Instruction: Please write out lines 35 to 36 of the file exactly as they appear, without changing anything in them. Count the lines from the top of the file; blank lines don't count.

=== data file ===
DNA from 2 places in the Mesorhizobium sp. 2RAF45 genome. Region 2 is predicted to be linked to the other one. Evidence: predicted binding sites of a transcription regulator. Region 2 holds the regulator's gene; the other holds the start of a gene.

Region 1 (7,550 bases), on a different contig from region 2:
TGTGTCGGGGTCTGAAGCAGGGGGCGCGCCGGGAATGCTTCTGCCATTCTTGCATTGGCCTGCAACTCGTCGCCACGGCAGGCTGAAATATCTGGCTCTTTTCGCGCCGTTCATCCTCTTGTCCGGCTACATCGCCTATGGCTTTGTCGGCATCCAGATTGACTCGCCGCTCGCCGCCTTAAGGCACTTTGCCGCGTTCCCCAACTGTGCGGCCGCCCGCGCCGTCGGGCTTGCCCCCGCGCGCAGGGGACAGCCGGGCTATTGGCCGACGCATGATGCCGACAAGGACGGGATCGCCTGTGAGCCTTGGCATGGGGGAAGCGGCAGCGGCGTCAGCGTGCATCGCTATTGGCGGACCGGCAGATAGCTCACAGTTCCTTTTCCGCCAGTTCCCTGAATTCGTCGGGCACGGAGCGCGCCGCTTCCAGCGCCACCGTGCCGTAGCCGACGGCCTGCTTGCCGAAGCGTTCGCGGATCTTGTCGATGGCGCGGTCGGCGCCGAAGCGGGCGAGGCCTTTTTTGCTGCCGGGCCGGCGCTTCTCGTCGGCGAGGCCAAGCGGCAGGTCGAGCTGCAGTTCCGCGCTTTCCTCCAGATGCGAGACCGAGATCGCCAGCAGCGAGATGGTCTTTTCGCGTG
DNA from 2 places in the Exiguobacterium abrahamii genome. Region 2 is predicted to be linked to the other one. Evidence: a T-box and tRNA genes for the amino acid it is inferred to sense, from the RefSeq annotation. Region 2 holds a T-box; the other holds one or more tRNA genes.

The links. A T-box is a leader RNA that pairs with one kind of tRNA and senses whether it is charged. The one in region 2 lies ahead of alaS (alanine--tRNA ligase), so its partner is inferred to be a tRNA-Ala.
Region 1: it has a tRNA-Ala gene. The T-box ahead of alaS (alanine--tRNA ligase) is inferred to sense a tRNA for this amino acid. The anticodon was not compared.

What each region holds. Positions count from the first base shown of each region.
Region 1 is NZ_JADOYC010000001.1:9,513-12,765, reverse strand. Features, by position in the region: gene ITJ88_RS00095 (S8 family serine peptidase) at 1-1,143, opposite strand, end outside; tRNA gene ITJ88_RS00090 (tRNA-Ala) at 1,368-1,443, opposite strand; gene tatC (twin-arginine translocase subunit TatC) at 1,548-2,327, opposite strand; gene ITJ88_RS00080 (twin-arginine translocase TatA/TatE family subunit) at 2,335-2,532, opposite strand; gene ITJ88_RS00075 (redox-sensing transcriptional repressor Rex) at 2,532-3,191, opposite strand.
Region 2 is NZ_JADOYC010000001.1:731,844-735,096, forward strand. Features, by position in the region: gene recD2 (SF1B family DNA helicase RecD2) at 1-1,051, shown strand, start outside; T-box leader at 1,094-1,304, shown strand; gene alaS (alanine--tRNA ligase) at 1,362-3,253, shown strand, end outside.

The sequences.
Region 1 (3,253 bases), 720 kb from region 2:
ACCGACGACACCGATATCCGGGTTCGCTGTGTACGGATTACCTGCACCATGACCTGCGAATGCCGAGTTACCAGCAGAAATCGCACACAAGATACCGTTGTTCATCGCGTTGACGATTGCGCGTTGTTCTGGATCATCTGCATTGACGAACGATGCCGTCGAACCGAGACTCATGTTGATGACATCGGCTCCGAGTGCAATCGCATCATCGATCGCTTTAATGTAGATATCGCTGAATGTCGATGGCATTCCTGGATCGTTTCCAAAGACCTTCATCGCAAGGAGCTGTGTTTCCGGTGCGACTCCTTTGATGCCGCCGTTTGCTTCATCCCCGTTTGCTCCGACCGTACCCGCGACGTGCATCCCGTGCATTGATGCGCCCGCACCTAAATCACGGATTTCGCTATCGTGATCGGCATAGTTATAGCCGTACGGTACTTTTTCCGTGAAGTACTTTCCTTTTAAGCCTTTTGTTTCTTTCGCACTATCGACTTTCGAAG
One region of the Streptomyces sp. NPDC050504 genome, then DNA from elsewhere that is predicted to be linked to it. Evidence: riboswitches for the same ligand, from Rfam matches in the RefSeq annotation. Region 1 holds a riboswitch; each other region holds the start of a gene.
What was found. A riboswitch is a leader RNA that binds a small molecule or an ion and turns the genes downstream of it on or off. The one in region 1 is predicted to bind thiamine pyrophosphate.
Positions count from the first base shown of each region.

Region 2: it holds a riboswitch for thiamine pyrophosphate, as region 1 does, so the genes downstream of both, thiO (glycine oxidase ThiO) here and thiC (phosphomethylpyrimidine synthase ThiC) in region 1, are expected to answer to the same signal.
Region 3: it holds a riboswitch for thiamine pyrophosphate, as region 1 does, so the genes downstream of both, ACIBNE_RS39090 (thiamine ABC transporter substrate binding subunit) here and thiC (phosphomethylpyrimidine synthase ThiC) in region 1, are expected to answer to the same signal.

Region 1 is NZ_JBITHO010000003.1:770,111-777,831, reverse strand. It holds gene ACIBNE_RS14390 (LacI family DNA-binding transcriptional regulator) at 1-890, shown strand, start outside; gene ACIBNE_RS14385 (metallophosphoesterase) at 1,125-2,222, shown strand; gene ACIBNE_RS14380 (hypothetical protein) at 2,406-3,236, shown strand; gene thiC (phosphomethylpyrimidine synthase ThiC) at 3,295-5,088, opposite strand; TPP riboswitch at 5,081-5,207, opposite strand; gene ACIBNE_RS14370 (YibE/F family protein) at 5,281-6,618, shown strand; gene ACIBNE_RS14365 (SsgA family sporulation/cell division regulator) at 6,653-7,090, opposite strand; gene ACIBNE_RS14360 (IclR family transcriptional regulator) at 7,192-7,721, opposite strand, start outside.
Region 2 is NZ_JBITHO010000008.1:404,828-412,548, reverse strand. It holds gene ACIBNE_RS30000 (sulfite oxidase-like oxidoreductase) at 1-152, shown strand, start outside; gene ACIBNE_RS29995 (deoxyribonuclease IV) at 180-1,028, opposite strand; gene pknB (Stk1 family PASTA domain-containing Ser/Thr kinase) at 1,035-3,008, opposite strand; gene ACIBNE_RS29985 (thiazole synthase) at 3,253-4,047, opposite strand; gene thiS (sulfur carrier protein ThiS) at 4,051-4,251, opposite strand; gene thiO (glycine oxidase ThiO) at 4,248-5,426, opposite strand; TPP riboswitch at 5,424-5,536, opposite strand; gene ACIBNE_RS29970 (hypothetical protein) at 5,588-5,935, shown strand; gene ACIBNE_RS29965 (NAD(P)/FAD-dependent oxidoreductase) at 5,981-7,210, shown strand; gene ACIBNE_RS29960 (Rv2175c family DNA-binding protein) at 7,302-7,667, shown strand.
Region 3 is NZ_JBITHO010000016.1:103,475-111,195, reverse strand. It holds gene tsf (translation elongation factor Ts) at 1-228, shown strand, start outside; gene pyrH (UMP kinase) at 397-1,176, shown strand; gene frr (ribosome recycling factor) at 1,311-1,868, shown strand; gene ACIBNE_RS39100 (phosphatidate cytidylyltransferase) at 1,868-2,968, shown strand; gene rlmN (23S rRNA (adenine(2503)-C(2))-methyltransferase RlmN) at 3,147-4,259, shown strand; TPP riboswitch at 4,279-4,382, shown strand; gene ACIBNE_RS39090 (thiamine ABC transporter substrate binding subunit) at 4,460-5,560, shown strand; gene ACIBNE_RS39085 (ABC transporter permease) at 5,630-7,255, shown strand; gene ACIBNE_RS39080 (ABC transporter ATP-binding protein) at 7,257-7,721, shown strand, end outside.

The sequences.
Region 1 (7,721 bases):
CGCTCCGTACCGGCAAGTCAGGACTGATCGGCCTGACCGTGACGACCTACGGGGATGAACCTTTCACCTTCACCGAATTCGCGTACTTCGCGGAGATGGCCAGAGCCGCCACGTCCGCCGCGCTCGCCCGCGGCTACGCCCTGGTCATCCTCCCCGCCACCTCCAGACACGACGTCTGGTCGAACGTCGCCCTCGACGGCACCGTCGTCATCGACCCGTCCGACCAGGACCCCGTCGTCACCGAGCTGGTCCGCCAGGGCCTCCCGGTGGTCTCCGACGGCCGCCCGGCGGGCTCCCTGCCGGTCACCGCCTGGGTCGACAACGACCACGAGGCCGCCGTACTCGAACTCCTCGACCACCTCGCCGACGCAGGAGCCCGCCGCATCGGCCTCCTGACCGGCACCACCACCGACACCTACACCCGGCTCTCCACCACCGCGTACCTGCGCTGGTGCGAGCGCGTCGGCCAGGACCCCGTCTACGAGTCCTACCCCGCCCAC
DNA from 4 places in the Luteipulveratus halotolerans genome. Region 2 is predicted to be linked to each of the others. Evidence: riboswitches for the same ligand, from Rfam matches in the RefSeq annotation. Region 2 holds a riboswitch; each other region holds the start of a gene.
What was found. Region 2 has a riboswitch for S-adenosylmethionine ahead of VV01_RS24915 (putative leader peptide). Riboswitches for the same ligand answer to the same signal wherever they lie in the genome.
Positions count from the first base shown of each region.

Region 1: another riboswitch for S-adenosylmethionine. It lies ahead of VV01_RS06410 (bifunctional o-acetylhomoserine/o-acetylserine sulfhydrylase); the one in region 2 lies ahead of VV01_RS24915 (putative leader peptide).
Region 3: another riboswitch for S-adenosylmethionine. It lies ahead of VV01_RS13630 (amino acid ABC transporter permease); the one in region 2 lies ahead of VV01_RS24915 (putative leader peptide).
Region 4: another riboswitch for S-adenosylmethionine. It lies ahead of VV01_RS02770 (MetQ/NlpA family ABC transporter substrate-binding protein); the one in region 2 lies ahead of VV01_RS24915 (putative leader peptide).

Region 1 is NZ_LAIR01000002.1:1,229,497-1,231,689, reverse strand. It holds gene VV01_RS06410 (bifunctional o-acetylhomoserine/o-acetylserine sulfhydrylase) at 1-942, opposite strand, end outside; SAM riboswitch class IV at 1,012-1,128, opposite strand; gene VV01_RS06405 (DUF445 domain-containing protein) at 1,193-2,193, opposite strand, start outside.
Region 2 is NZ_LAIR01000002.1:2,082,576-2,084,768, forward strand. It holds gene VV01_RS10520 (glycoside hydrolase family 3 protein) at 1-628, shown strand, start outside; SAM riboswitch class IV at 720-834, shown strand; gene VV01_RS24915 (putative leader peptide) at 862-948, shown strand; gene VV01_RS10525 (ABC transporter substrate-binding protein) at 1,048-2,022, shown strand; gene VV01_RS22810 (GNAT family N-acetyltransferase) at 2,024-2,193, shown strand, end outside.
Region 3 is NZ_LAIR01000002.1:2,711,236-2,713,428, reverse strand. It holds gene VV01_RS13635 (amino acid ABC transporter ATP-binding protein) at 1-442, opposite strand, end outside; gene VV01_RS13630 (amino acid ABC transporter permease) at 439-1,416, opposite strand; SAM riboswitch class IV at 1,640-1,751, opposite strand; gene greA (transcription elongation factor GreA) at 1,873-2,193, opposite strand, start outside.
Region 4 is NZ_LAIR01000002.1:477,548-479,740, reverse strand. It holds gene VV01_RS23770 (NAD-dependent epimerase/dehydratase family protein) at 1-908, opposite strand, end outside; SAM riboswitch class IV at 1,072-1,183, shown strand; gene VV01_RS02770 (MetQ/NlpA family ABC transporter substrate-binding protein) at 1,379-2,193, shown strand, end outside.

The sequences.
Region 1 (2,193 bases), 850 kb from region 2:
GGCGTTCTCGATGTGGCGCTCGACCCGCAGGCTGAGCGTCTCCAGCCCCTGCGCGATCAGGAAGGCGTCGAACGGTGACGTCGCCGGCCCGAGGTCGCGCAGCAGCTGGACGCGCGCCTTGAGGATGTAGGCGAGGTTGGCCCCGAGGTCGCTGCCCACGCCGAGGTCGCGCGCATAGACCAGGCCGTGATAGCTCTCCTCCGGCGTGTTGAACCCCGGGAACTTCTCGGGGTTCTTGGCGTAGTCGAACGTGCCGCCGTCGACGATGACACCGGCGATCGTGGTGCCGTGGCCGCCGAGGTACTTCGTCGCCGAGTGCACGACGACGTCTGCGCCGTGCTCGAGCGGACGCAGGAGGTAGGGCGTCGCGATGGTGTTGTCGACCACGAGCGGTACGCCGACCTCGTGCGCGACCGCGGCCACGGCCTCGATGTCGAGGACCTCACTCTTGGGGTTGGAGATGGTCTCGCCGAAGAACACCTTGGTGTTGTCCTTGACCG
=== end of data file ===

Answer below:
Region 1 (2,193 bases), 850 kb from region 2:
GGCGTTCTCGATGTGGCGCTCGACCCGCAGGCTGAGCGTCTCCAGCCCCTGCGCGATCAGGAAGGCGTCGAACGGTGACGTCGCCGGCCCGAGGTCGCGCAGCAGCTGGACGCGCGCCTTGAGGATGTAGGCGAGGTTGGCCCCGAGGTCGCTGCCCACGCCGAGGTCGCGCGCATAGACCAGGCCGTGATAGCTCTCCTCCGGCGTGTTGAACCCCGGGAACTTCTCGGGGTTCTTGGCGTAGTCGAACGTGCCGCCGTCGACGATGACACCGGCGATCGTGGTGCCGTGGCCGCCGAGGTACTTCGTCGCCGAGTGCACGACGACGTCTGCGCCGTGCTCGAGCGGACGCAGGAGGTAGGGCGTCGCGATGGTGTTGTCGACCACGAGCGGTACGCCGACCTCGTGCGCGACCGCGGCCACGGCCTCGATGTCGAGGACCTCACTCTTGGGGTTGGAGATGGTCTCGCCGAAGAACACCTTGGTGTTGTCCTTGACCG